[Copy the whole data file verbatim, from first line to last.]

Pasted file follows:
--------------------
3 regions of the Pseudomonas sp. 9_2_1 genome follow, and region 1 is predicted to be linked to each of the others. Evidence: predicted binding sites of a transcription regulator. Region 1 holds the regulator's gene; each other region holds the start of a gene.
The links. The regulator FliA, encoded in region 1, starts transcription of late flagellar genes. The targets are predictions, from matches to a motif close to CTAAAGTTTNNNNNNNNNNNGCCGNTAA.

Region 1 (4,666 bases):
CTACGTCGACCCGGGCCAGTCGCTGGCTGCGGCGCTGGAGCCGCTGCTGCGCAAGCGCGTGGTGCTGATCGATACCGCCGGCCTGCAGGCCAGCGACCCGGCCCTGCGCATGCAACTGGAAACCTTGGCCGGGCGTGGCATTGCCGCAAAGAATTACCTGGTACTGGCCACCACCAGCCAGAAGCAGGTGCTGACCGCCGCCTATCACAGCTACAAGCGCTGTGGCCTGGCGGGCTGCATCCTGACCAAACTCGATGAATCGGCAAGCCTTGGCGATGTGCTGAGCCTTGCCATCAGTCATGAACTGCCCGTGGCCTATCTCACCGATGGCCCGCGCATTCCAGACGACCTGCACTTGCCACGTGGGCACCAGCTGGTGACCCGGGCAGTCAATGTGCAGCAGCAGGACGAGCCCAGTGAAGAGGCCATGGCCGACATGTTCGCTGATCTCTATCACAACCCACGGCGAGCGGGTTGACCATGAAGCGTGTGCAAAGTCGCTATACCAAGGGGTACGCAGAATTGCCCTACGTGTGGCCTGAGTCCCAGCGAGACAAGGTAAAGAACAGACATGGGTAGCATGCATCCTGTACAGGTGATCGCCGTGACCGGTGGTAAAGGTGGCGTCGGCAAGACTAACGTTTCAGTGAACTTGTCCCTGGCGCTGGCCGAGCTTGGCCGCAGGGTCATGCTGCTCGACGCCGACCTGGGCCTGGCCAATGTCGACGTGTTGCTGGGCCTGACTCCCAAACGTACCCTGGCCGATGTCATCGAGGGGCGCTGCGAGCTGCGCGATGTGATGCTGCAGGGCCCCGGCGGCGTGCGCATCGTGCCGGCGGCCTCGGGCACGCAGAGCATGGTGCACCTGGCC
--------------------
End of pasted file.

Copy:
3 regions of the Pseudomonas sp. 9_2_1 genome follow, and region 1 is predicted to be linked to each of the others. Evidence: predicted binding sites of a transcription regulator. Region 1 holds the regulator's gene; each other region holds the start of a gene.
The links. The regulator FliA, encoded in region 1, starts transcription of late flagellar genes. The targets are predictions, from matches to a motif close to CTAAAGTTTNNNNNNNNNNNGCCGNTAA.

Region 1 (4,666 bases):
CTACGTCGACCCGGGCCAGTCGCTGGCTGCGGCGCTGGAGCCGCTGCTGCGCAAGCGCGTGGTGCTGATCGATACCGCCGGCCTGCAGGCCAGCGACCCGGCCCTGCGCATGCAACTGGAAACCTTGGCCGGGCGTGGCATTGCCGCAAAGAATTACCTGGTACTGGCCACCACCAGCCAGAAGCAGGTGCTGACCGCCGCCTATCACAGCTACAAGCGCTGTGGCCTGGCGGGCTGCATCCTGACCAAACTCGATGAATCGGCAAGCCTTGGCGATGTGCTGAGCCTTGCCATCAGTCATGAACTGCCCGTGGCCTATCTCACCGATGGCCCGCGCATTCCAGACGACCTGCACTTGCCACGTGGGCACCAGCTGGTGACCCGGGCAGTCAATGTGCAGCAGCAGGACGAGCCCAGTGAAGAGGCCATGGCCGACATGTTCGCTGATCTCTATCACAACCCACGGCGAGCGGGTTGACCATGAAGCGTGTGCAAAGTCGCTATACCAAGGGGTACGCAGAATTGCCCTACGTGTGGCCTGAGTCCCAGCGAGACAAGGTAAAGAACAGACATGGGTAGCATGCATCCTGTACAGGTGATCGCCGTGACCGGTGGTAAAGGTGGCGTCGGCAAGACTAACGTTTCAGTGAACTTGTCCCTGGCGCTGGCCGAGCTTGGCCGCAGGGTCATGCTGCTCGACGCCGACCTGGGCCTGGCCAATGTCGACGTGTTGCTGGGCCTGACTCCCAAACGTACCCTGGCCGATGTCATCGAGGGGCGCTGCGAGCTGCGCGATGTGATGCTGCAGGGCCCCGGCGGCGTGCGCATCGTGCCGGCGGCCTCGGGCACGCAGAGCATGGTGCACCTGGCC